IMR Press / RCM / Volume 23 / Issue 11 / DOI: 10.31083/j.rcm2311355
Open Access Review
CMR Findings in COVID-19 Recovered Patients: A Review on Parametric Mapping, Feature-Tracking, and LGE
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1 International Clinical Research Center at St. Anne's University Hospital, 60200 Brno, Czech Republic
2 1st Department of Internal Medicine/Cardioangiology at St. Anne's University Hospital, 60200 Brno, Czech Republic
3 Faculty of Medicine, Masaryk University, 62500 Bohunice, Czech Republic
4 Department of Biomedical Engineering, Brno University of Technology, 61600 Brno, Czech Republic
*Correspondence: (Roman Panovský)
Academic Editor: Jerome L. Fleg
Rev. Cardiovasc. Med. 2022, 23(11), 355;
Submitted: 10 August 2022 | Revised: 26 September 2022 | Accepted: 27 September 2022 | Published: 21 October 2022
Copyright: © 2022 The Author(s). Published by IMR Press.
This is an open access article under the CC BY 4.0 license.

On March 11, 2020, the World Health Organization raised the coronavirus disease 2019 (COVID-19) status to a pandemic level. The disease caused a global outbreak with devastating consequences, and a fair percentage of patients who have recovered from it continue experiencing persistent sequelae. Hence, identifying the medium and long-term effects of the COVID-19 disease is crucial for its future management. In particular, cardiac complications, from affected function to myocardial injuries, have been reported in these patients. Considering that cardiovascular magnetic resonance (CMR) imaging is the gold standard in diagnosing myocardial involvement and has more advantages than other medical imaging modalities, assessing the outcomes of patients who recovered from COVID-19 with CMR could prove beneficial. This review compiles common findings in CMR in patients from the general population who recovered from COVID-19. The CMR-based techniques comprised parametric mapping for analyzing myocardial composition, feature tracking for studying regional heart deformation, and late gadolinium enhancement for detecting compromised areas in the cardiac muscle. A total of 19 studies were included. The evidence suggests that it is more likely to find signs of myocardial injury in patients who recovered from COVID-19 than in healthy controls, including changes in T1 and T2 mapping relaxation times, affected strain, or the presence of late gadolinium enhancement (LGE) lesions. However, more than two years after the outbreak, there is still a lack of consensus about how these parameters may indicate cardiac involvement in patients who recovered from the disease, as limited and contradictory data is available.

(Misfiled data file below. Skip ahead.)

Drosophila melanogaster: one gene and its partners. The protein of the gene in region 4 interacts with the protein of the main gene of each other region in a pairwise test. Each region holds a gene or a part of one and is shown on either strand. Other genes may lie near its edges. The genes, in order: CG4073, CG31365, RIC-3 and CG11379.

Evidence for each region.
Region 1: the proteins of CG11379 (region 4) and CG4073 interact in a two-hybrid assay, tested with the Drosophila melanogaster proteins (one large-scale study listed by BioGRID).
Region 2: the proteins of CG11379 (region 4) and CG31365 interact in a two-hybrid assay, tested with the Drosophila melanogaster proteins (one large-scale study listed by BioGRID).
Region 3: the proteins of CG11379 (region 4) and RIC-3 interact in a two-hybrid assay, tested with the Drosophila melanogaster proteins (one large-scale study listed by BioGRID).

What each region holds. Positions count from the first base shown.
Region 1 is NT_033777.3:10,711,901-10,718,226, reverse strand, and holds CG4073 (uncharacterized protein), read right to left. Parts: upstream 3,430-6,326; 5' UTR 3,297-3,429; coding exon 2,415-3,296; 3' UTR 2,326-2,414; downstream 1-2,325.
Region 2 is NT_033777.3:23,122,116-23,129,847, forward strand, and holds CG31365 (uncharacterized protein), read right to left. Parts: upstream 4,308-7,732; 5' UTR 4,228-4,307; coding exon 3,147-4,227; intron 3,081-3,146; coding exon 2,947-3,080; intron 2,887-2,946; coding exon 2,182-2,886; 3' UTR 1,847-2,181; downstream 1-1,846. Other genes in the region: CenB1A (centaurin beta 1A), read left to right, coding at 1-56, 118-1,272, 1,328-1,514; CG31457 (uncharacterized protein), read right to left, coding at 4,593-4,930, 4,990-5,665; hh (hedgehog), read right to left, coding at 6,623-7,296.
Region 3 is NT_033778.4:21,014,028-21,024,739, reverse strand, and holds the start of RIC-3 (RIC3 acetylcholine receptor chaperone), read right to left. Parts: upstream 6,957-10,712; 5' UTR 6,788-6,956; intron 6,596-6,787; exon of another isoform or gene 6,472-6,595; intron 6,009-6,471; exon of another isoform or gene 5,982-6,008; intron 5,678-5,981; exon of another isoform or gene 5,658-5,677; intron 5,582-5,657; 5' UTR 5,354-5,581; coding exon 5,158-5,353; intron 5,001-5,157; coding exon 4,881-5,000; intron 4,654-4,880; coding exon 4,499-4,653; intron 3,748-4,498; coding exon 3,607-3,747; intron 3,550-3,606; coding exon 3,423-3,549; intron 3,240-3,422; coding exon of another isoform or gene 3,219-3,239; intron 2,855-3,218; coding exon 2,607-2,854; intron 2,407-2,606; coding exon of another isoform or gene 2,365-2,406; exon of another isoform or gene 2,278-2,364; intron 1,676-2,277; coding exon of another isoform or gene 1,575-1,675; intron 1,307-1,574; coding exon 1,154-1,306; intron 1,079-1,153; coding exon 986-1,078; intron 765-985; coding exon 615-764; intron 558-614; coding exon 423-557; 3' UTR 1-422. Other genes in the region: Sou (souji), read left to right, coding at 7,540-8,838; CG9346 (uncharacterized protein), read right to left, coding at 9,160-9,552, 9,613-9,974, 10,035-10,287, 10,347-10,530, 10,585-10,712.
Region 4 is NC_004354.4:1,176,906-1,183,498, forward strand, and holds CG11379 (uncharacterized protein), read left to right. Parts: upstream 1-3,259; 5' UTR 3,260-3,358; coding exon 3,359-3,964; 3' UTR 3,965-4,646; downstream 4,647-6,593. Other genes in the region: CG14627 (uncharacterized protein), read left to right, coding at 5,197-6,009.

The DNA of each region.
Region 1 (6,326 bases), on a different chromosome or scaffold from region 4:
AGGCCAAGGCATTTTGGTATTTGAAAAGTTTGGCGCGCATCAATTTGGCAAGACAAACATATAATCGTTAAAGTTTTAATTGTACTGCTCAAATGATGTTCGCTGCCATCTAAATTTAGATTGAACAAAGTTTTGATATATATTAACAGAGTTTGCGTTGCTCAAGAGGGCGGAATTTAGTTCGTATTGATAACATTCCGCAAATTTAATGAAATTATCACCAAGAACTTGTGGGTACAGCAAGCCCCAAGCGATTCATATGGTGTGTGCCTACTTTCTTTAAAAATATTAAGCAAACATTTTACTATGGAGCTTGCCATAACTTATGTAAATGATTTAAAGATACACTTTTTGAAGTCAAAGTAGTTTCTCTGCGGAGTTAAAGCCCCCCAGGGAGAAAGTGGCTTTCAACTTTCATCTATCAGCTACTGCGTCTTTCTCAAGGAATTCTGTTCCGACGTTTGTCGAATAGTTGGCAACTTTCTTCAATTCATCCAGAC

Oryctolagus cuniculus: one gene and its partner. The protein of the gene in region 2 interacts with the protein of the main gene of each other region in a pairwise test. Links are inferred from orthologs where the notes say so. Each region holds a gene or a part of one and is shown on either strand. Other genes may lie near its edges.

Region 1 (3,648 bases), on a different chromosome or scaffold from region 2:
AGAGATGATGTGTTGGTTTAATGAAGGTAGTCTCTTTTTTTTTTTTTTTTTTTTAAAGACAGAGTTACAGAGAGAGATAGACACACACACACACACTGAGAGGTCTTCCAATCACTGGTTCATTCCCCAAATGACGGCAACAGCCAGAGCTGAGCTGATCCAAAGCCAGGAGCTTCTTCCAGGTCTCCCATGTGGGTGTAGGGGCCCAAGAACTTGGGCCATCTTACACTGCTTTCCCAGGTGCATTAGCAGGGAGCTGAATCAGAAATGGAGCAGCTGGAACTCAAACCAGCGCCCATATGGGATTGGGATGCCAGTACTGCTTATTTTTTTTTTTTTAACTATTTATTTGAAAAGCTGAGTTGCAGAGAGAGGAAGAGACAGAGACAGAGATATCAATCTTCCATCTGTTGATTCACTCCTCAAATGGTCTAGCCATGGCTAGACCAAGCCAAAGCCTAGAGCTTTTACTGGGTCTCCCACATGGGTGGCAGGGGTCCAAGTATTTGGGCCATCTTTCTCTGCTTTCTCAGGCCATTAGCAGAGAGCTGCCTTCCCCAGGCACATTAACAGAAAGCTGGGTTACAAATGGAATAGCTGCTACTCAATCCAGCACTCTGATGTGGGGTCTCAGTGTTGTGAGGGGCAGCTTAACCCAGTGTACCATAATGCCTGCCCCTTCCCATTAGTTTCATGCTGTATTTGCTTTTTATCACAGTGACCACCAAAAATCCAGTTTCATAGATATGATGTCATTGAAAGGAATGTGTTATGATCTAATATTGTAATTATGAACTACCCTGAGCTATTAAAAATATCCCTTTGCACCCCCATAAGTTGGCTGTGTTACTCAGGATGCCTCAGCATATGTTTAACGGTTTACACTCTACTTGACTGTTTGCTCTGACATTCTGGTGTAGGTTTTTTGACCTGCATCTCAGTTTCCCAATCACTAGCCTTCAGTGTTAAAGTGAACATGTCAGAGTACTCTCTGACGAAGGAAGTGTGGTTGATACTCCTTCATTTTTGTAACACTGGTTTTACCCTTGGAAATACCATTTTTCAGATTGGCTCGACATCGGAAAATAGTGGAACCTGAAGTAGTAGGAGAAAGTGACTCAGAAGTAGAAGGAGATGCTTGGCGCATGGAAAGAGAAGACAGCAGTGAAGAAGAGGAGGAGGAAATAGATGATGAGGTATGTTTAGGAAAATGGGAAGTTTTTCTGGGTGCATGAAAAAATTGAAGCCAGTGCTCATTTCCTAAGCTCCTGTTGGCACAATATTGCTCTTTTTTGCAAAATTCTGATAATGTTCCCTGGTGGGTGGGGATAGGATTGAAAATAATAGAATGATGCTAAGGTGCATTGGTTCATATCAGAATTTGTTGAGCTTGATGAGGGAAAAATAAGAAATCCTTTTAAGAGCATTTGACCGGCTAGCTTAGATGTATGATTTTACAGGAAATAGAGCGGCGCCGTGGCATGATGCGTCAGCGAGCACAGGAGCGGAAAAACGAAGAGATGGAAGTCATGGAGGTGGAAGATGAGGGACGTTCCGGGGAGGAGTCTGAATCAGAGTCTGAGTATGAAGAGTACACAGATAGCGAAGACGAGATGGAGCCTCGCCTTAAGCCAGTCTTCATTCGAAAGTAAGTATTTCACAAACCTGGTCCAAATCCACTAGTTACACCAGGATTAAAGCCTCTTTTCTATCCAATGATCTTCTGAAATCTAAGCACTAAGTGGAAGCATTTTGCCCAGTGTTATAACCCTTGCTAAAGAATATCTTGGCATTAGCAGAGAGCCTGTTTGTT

magnetic resonance image
parametric mapping
feature tracking
late gadolinium enhancement
NU22-A-121/Ministry of Health of the Czech Republic
Fig. 1.
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